Some cost shifting claims

I never know when I’m going to need to document that claims of hospital cost shifting are still pervasive. So that my future self can easily find some, here are a few quotes from a report by HCTrends, which I’ve posted here.

  • “In southeastern Wisconsin, cost shifting is responsible for 35 percent of the overall commercial rates paid.”
  • “Cost shifting is a hidden tax on employers that affects their ability to compete economically.”
  • “A 2014 Milliman analysis conducted for the Greater Milwaukee Business Group found that cost shifting accounted for 35 percent of the commercial rate paid for hospital services in 2012. Milliman estimated that Medicare and Medicaid underfunding accounted for almost two-thirds of the cost shift, adding about $782 million to commercial rates in 2012. Bad debt and charity care accounted for the remaining third.”
  • “Medicare, however, will pay less than half that amount due to specific budget cuts mandated by the Affordable Care Act and the sequester, and an assumed productivity adjustment implemented as part of the ACA (see Chart 2). Since its inception in FY2012, the productivity adjustment has reduced the market basket update by between 0.5 and 1.0 percentage points each year.”
  • “Revenue reductions or payment rates that fail to keep pace with inflation force health care providers to find more efficient ways to deliver care while simultaneously improving the quality of care delivered. If those initiatives do not completely offset their government revenue shortfall, providers make up the difference by increasing the rates charged by the business community – a process known as ‘cost shifting.’ The degree to which a hospital can leverage the business community to subsidize government health programs depends on the market dynamics between health care providers and insurers.”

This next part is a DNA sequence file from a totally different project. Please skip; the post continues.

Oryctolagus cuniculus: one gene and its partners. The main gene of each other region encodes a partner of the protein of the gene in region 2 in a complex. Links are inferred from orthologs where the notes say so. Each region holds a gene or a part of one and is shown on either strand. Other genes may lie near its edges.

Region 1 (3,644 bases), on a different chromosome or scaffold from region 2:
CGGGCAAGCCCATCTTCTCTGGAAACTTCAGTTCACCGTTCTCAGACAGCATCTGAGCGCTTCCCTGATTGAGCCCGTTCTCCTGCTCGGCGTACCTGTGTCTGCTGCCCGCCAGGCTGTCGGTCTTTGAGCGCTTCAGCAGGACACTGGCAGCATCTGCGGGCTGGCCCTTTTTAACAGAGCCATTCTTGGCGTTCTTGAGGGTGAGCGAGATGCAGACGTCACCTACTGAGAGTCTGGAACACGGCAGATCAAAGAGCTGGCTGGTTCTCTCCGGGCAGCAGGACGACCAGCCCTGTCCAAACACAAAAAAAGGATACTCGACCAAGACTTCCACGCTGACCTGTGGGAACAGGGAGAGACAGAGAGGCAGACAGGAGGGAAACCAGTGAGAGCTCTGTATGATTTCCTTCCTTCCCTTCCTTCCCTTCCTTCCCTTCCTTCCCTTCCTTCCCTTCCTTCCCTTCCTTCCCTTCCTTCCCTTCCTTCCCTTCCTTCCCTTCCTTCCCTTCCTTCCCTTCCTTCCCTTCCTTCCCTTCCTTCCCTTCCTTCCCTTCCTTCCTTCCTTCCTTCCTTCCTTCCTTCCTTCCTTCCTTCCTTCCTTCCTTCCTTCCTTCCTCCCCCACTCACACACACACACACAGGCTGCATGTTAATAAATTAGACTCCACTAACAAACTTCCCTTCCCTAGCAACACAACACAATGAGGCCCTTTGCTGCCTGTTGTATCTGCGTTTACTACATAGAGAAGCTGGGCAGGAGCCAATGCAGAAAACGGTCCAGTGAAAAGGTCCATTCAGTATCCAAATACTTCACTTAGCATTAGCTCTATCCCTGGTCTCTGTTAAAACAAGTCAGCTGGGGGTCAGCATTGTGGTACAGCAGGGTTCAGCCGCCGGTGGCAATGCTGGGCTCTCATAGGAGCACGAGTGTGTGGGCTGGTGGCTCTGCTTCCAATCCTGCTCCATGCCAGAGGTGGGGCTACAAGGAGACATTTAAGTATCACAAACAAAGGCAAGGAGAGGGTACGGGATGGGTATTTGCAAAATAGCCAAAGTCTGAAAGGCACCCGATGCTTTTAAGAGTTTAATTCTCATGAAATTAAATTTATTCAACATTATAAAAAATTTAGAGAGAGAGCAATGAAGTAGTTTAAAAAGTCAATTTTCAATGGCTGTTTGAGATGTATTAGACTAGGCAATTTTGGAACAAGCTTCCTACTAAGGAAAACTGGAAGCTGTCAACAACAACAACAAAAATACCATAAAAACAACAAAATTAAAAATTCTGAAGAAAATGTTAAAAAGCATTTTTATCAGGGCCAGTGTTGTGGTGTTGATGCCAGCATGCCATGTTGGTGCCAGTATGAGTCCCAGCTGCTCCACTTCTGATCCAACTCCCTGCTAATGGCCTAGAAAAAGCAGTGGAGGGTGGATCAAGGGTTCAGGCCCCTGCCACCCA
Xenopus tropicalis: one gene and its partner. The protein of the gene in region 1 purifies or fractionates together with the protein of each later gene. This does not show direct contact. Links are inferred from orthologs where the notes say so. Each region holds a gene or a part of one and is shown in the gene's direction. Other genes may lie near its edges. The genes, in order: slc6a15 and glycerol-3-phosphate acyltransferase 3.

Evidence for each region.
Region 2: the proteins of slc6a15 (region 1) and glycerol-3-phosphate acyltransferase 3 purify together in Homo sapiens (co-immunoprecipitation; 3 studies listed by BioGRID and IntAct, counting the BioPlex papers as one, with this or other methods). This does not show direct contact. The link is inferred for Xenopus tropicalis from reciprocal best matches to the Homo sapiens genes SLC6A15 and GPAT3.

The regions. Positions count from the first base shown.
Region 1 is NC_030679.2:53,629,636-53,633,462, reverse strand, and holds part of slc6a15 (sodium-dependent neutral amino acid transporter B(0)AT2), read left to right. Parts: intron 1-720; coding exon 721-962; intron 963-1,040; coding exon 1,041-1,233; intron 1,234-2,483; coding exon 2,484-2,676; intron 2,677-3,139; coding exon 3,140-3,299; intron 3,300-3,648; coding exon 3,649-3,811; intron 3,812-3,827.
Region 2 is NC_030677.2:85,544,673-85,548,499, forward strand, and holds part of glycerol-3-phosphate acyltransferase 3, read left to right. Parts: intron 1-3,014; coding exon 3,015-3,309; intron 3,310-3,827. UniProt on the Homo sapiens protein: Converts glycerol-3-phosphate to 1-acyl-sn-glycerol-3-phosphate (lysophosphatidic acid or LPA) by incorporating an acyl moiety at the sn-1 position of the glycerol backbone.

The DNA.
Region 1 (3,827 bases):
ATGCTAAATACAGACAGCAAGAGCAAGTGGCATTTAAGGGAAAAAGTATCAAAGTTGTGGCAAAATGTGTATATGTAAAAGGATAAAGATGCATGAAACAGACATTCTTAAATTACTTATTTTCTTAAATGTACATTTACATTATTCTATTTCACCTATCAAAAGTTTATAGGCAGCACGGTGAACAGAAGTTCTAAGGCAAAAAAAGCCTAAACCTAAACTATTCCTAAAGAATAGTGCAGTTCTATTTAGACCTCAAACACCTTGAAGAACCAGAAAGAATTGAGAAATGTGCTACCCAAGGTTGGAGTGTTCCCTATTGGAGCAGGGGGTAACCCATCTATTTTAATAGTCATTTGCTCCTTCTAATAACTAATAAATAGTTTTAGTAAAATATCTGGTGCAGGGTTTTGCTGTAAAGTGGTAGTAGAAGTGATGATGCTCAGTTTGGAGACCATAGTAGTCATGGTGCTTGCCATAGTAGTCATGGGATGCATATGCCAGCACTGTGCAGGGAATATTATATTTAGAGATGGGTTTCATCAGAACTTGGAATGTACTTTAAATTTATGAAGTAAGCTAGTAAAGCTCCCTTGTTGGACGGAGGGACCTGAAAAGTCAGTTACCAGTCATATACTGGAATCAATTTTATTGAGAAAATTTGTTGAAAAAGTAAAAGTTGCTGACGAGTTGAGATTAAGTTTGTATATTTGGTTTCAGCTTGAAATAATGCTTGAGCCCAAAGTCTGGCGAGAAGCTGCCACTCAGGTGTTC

• “Cost-shifting is real and represents a hidden tax on employers that can threaten their competitiveness.
  • “Cost-shifting is not a 1:1 proposition: Every $1 in government funding is not offset by a $1 increase in private payer funding. Some of it is absorbed by providers through cost-savings and other efficiency initiatives. But after years of flat or declining government revenues, hospitals have little choice but to offset these revenue losses by increasing commercial rates.”

Here are all of TIE’s cost shifting posts.


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